Christian Thielemann & Staatskapelle Dresden at Suntory Hall – Robert Schumann’s Four Symphonies [Sony Classical]

5 of 5 stars

Symphony No.1 in B-flat, Op.38 (Spring)
Symphony No.2 in C, Op.61
Symphony No.3 in E-flat, Op.97 (Rhenish)
Symphony No.4 in D-minor, Op.120 [revised 1851 version]

Staatskapelle Dresden
Christian Thielemann

Recorded 31 October & 1 November 2018 at Suntory Hall, Tokyo

Reviewed by: Colin Anderson

Reviewed: April 2019
19075943412 (2 CDs)
Duration: 2 hours 21 minutes



Christian Thielemann and Staatskapelle Dresden have been in Tokyo, including performing Robert Schumann’s ultra-wonderful four Symphonies, captured for Sony Classical at Suntory Hall concerts (repertoire not new to Thielemann’s discography, previously with the Philharmonia Orchestra for Deutsche Grammophon, which didn’t quite communicate, memory suggests).

Schumann’s Symphonies have been finely documented by the gramophone for decades (they are less-apparent in the concert-hall), notably, as it happens, by a previous-generation Staatskapelle Dresden, Wolfgang Sawallisch conducting Heaven-sent accounts (ex-EMI and, if currently available, now on Warner, and which he didn’t quite emulate in the Philadelphia re-makes).

Thielemann opens ‘Spring’ Symphony with bracing, call-to-arms, trumpets (brass-writing is highlighted elsewhere in these readings); and, as the slow introduction gently rustles the season into life, we are immediately informed that the sound-quality is excellent (tangible and detail-conscious, responding well to a volume increase) and that Thielemann employs antiphonal violins with potent basses behind the firsts – ideal for this music – and as the exposition unfolds it is evident that the orchestra is at full-blooded strength (without loss of clarity or incident) and that Thielemann is taking (and will take) a flexible view of the music, ebbing it to expressive advantage; dynamics are carefully considered too, and thoughtful tempos aid articulacy without compromising direction. The ‘Spring’ has its grand and dramatic aspects, which Thielemann plays up a treat and encourages, as he also does vigorous forward-moves and eloquent points of refection, nor is there any lack of subtlety or poetry when required. In other words, he savours the music in all its particulars without losing coherence, save perhaps in the Finale, the odd phrase moulded extravagantly. The unhurried Scherzo has a delightful lilt and the Trios are encompassed without awkward changes of gear or are in tempo-relationship; the second Trio may nip along but (slide-rule out) it is mathematically twice as fast.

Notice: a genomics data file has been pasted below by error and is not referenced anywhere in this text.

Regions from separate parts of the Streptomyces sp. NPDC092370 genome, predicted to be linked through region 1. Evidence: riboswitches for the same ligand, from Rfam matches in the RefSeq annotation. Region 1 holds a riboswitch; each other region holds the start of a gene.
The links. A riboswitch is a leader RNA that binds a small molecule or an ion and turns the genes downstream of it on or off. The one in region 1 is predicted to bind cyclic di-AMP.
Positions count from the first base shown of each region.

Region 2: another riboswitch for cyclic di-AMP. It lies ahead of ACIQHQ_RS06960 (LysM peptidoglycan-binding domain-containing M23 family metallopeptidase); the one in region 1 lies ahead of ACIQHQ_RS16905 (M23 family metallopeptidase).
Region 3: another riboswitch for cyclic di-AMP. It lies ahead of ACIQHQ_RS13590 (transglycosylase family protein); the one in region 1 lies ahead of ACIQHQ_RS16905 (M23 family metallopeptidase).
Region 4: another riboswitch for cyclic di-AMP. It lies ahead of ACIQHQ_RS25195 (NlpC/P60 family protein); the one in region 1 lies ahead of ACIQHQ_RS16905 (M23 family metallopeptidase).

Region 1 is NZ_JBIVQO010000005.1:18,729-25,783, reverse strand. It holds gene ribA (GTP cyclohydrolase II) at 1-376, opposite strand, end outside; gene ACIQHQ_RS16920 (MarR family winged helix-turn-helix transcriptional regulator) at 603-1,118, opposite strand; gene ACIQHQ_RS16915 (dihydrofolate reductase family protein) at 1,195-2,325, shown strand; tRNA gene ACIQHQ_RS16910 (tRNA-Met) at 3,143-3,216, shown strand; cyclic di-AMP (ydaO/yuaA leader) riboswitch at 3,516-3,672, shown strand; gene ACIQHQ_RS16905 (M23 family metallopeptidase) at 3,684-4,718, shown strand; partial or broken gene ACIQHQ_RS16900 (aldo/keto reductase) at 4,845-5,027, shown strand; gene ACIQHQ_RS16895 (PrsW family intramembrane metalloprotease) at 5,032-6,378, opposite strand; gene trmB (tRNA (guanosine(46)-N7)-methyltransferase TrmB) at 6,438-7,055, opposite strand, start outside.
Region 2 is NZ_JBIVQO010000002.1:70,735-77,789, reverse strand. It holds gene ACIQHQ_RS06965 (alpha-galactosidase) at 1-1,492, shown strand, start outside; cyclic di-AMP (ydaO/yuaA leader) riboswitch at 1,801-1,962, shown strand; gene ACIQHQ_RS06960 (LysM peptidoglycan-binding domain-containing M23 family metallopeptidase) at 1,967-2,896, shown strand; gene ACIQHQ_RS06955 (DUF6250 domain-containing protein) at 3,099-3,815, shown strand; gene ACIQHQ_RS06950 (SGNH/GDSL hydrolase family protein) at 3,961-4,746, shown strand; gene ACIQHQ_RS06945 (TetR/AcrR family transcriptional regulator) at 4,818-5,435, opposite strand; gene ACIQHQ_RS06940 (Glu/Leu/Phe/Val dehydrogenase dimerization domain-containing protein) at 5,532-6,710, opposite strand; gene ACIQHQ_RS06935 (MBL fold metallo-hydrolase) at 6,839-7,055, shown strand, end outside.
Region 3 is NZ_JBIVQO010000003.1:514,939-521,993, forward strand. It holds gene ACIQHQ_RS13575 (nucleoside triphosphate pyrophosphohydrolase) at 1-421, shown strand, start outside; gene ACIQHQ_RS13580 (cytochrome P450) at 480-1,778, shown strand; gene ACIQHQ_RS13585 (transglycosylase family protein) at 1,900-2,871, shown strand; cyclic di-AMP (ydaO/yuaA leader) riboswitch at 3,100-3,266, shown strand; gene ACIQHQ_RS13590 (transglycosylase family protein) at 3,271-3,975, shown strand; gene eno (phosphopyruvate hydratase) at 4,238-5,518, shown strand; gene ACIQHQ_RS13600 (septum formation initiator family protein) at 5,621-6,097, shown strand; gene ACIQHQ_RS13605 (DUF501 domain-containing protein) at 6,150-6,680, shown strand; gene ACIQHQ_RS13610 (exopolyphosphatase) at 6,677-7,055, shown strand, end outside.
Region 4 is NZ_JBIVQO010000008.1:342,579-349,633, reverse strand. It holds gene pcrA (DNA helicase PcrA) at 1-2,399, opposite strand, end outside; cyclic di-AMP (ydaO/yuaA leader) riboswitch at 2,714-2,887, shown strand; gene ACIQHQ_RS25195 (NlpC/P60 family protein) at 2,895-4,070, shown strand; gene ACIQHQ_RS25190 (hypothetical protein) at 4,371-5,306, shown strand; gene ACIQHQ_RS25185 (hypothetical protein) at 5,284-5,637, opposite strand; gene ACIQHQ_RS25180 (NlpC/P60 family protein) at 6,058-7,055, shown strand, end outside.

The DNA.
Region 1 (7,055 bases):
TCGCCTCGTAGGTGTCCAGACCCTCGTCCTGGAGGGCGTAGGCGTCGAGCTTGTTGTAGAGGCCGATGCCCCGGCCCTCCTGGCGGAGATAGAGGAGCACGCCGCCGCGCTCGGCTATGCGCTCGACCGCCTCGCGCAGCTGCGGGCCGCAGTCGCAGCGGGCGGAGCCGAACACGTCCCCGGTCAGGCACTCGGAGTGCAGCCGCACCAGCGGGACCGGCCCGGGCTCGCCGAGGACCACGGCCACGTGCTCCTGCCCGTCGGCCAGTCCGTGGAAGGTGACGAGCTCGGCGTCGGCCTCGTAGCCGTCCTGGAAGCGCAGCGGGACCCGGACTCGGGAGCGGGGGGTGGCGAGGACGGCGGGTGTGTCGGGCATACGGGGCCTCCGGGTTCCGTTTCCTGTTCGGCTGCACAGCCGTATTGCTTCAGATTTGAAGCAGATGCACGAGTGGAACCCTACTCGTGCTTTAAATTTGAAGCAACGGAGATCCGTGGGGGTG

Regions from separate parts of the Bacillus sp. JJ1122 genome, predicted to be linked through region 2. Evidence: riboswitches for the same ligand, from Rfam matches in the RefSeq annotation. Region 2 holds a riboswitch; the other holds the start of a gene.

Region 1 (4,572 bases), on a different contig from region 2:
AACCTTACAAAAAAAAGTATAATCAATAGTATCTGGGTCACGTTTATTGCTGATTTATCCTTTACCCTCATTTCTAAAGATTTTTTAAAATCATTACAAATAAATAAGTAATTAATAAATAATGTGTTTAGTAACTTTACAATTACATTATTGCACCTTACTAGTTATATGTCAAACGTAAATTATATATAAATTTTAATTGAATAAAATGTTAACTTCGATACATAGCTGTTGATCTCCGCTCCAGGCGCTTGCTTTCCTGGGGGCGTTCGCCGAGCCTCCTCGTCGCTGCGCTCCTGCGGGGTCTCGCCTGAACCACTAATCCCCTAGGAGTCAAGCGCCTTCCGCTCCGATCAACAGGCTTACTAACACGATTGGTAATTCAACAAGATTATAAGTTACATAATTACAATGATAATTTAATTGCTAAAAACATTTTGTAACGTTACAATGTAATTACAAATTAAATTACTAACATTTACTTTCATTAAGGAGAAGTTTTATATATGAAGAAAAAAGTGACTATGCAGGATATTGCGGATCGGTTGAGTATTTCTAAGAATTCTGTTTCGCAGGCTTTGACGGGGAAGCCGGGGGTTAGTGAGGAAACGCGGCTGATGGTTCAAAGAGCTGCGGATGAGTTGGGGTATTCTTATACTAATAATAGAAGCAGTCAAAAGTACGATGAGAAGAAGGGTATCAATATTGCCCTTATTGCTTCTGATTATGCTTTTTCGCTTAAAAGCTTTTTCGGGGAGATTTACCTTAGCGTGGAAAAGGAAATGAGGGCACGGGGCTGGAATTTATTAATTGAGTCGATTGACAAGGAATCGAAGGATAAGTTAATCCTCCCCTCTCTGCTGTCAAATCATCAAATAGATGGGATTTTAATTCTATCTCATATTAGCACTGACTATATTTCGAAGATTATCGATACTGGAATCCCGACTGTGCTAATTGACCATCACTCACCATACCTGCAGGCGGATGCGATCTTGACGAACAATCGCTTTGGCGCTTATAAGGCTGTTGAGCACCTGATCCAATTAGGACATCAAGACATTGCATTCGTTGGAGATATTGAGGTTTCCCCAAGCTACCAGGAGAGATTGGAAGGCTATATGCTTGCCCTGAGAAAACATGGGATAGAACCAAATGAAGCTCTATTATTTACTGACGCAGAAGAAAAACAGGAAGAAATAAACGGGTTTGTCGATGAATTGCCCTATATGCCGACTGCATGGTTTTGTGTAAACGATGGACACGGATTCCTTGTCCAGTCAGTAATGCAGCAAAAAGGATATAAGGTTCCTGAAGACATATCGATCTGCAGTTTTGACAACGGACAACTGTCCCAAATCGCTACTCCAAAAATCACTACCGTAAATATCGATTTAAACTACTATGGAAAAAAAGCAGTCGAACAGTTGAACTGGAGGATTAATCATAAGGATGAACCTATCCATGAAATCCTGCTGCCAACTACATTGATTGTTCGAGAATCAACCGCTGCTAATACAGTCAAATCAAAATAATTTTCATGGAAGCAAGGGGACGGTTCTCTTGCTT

That, in a nutshell, is Thielemann’s approach. One might query some of the punctuation and swells that he introduces into the Second Symphony’s first movement but not the level of passion or vibrancy generated, or the precise and unanimous playing of the (here lucidly enunciated) Scherzo, the second Trio glowing with Innigkeit – these are live performances (without hardly any audience intrusion, applause removed) and, allowing for any post-concert touch-ups there may have been, or not indeed (I hear none), on these Tokyo nights the venerable Dresden musicians were remarkably able to ride Schumann’s flights of fancy, relate his fables, and also negotiate Chefdirigent Thielemann’s closely-observed demands, without a hair out of place. The Second’s Adagio is a particularly glorious ten minutes, played raptly and with beguiling woodwind solos.

Thielemann gives the first movement of the ‘Rhenish’ enough room for breathing space and aufschwung, resplendent horns, and continues to avoid haste in the middle three movements, the first two are reveries, and especially when we arrive at Cologne Cathedral, majestic and awe-struck. The Finale, a couple of ungainly emphases aside, is pointed with elegance and lightly trips; following a brassy blaze of triumph, the coda sprints. The Fourth Symphony (as revised) is especially trenchant and powerful, although there are a few undue lingers along the way (if Thielemann owns a metronome then he keeps it in a locked drawer and has lost the key), and the continuity of the movements is beautifully dovetailed; there is a winsome violin solo in the ‘Romanze’, and if the conductor perhaps indulges the Scherzo’s twice-played Trio, then the transition into the sprightly Finale is momentous. All repeats are observed; although (as usual) I could do without that in 4/iv – Sawallisch omits it – but if Thielemann otherwise follows in the footsteps of his admired German forebears then he does so on his own terms and his personalising of this music mostly persuades and enlightens.

Given what I have written, I suppose I should be giving four stars, but it feels terribly mean, and that’s one thing Thielemann isn’t with these inexhaustible creations. The coda of the Fourth Symphony suggests a victory lap.

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